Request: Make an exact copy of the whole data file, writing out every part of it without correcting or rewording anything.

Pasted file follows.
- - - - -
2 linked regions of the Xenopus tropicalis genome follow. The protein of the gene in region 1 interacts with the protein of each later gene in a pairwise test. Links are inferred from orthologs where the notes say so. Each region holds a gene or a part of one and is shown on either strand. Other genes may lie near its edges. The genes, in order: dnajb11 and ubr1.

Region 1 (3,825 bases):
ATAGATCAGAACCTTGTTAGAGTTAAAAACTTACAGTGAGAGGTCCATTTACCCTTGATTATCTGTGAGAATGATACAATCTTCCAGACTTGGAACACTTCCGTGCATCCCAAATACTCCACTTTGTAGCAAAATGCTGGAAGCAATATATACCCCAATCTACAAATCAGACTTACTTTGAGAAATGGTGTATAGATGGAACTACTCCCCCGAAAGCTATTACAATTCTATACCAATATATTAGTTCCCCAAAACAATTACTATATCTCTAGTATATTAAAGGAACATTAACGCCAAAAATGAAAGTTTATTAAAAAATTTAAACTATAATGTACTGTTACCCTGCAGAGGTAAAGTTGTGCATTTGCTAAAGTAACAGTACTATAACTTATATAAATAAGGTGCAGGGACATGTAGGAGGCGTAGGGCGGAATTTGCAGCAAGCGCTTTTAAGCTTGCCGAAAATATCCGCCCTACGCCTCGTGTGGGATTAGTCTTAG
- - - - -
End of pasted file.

2 linked regions of the Xenopus tropicalis genome follow. The protein of the gene in region 1 interacts with the protein of each later gene in a pairwise test. Links are inferred from orthologs where the notes say so. Each region holds a gene or a part of one and is shown on either strand. Other genes may lie near its edges. The genes, in order: dnajb11 and ubr1.

Region 1 (3,825 bases):
ATAGATCAGAACCTTGTTAGAGTTAAAAACTTACAGTGAGAGGTCCATTTACCCTTGATTATCTGTGAGAATGATACAATCTTCCAGACTTGGAACACTTCCGTGCATCCCAAATACTCCACTTTGTAGCAAAATGCTGGAAGCAATATATACCCCAATCTACAAATCAGACTTACTTTGAGAAATGGTGTATAGATGGAACTACTCCCCCGAAAGCTATTACAATTCTATACCAATATATTAGTTCCCCAAAACAATTACTATATCTCTAGTATATTAAAGGAACATTAACGCCAAAAATGAAAGTTTATTAAAAAATTTAAACTATAATGTACTGTTACCCTGCAGAGGTAAAGTTGTGCATTTGCTAAAGTAACAGTACTATAACTTATATAAATAAGGTGCAGGGACATGTAGGAGGCGTAGGGCGGAATTTGCAGCAAGCGCTTTTAAGCTTGCCGAAAATATCCGCCCTACGCCTCGTGTGGGATTAGTCTTAG